NY Prisoners Counted Differently, Still Not Voting

In the run-up to the 2008 presidential election, 46-year-old John Molina—a self-described "political process junkie”—went all out. He attended rallies, put an Obama bumper sticker on his car and told all his neighbors to get out and vote.

"I'm one of those people that knocks on doors,"he says. "Don't complain to me about your neighborhood, about the garbage in your street, if you don't vote.”
But when November 4 came around, Molina didn't go to the polls. He wasn't allowed to. He was still on parole.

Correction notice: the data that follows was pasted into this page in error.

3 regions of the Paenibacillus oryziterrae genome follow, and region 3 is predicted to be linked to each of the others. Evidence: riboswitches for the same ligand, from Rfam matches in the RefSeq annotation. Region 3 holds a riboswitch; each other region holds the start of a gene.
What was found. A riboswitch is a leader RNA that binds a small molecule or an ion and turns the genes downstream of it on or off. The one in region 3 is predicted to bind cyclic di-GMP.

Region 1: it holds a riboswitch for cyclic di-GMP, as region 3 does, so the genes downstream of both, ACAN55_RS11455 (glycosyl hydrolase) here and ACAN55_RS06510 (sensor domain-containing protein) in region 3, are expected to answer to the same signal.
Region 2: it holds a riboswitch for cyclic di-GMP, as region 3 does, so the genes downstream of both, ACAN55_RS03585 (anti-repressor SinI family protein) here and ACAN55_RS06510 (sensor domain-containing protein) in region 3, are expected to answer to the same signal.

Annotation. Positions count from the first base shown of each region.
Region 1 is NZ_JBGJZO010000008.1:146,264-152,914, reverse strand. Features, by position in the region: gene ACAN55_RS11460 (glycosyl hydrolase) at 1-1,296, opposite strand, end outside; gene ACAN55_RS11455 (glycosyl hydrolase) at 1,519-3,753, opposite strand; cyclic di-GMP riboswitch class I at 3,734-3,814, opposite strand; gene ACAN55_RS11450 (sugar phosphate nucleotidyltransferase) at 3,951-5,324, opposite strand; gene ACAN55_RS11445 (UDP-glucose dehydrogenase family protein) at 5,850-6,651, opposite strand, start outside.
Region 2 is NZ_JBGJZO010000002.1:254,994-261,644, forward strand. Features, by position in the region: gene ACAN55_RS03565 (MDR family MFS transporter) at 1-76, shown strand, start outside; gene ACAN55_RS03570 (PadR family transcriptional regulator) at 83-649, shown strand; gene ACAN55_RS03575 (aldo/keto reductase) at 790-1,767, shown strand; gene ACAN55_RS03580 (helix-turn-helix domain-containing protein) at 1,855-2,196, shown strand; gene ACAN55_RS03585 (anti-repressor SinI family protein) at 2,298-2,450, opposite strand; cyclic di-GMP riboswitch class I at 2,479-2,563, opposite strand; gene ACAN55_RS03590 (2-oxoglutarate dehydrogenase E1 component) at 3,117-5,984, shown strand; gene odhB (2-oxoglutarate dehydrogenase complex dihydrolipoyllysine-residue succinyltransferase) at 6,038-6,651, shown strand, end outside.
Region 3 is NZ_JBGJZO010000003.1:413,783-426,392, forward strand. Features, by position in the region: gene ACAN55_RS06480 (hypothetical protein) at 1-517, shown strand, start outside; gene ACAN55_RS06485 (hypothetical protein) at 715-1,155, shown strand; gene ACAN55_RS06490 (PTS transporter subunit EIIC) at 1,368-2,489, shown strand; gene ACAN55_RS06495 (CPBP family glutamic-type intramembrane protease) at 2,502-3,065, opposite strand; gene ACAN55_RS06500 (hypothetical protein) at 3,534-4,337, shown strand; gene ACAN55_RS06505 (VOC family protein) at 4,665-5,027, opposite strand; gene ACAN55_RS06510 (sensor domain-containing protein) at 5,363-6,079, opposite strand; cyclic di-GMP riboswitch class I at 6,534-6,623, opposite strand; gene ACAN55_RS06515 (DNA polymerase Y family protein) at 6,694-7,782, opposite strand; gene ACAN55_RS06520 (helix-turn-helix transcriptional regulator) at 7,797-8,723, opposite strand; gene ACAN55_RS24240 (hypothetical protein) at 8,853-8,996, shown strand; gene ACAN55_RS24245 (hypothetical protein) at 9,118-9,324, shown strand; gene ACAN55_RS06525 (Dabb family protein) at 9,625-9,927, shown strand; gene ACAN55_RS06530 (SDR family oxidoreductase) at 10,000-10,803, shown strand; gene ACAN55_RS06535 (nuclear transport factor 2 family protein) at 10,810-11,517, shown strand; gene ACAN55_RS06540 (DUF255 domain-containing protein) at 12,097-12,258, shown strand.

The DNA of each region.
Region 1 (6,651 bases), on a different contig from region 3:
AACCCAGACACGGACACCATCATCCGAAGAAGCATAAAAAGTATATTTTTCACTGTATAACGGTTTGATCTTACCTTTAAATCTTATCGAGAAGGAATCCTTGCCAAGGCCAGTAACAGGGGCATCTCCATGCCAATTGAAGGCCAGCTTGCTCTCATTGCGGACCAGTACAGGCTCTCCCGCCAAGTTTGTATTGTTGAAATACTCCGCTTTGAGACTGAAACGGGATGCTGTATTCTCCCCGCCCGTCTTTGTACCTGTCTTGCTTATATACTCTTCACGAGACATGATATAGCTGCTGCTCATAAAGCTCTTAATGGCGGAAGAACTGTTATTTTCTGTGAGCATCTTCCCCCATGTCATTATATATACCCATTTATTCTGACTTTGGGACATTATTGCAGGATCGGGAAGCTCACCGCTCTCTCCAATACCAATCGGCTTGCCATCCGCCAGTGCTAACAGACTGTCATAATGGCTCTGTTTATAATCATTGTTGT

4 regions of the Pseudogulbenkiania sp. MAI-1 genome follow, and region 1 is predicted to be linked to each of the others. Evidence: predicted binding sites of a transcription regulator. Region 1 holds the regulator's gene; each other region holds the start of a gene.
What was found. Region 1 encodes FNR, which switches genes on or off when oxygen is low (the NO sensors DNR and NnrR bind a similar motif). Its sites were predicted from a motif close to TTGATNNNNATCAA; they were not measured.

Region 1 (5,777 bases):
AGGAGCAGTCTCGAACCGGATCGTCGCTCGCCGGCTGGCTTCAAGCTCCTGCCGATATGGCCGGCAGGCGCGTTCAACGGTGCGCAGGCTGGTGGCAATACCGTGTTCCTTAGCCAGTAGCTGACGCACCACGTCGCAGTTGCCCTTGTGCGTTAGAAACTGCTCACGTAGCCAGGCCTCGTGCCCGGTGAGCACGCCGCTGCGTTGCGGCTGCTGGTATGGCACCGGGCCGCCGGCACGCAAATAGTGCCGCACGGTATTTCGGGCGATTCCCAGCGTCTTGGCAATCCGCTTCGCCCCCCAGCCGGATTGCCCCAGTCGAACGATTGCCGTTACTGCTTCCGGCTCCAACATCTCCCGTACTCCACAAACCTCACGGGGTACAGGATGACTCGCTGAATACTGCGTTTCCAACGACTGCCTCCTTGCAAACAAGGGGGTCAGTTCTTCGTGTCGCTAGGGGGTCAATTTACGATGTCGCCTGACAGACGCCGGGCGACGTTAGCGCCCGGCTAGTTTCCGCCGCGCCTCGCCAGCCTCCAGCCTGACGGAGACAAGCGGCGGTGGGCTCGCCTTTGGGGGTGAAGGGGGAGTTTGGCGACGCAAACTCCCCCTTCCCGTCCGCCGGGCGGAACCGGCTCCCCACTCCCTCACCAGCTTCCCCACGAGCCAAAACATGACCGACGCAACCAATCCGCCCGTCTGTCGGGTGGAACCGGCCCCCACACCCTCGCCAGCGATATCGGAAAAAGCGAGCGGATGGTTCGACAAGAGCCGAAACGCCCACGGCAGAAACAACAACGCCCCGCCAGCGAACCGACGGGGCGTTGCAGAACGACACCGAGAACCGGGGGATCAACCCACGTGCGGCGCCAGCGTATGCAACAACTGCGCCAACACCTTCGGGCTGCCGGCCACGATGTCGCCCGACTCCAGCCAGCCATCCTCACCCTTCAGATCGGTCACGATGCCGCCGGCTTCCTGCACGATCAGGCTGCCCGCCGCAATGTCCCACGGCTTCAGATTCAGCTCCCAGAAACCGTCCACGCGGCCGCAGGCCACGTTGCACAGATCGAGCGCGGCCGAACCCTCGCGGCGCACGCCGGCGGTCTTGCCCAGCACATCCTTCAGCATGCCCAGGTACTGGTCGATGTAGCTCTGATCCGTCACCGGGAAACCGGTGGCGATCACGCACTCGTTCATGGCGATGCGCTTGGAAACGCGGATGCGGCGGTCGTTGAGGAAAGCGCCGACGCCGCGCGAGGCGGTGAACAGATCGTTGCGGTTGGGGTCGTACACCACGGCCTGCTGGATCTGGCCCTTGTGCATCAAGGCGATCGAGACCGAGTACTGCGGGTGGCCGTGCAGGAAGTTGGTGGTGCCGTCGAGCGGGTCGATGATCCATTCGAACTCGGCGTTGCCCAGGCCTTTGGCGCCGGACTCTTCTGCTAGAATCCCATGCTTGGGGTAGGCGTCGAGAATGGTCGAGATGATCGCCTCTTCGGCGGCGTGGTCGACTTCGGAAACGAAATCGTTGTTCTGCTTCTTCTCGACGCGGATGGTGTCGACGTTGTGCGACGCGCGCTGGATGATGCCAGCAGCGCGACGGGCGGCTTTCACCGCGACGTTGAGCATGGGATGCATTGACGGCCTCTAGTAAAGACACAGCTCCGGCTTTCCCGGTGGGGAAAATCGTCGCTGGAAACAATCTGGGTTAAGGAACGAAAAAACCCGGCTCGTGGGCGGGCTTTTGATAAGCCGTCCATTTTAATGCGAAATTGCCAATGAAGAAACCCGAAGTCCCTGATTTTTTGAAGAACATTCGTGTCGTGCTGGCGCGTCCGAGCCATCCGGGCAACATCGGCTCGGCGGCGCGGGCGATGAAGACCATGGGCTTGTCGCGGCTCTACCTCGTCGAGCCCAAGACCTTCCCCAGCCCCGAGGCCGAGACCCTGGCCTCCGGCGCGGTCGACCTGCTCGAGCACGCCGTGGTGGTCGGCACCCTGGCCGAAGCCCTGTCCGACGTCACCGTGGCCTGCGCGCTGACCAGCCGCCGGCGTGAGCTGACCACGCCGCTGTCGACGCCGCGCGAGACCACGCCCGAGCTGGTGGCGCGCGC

In New York State, anyone convicted of a felony and sentenced to time behind bars loses their right to vote while they're incarcerated, and for the duration of their parole. For years, civil and prisoner advocacy groups have fought to restore this right, on the argument that ex-offenders who are civically engaged are less likely to fall back into crime, and make for better citizens.
"The prison population is primarily made up of people of color, from low-income communities that have a lot of economic and social needs," says Steve Carbó, of the advocacy group Demos.
"If their voice is being limited by parts of their community not being included, they have that much less political strength to get those needs meet.”
But while prisoners will be counted as residents closer to home under the new deal, neither they —nor parolees—will count as voters.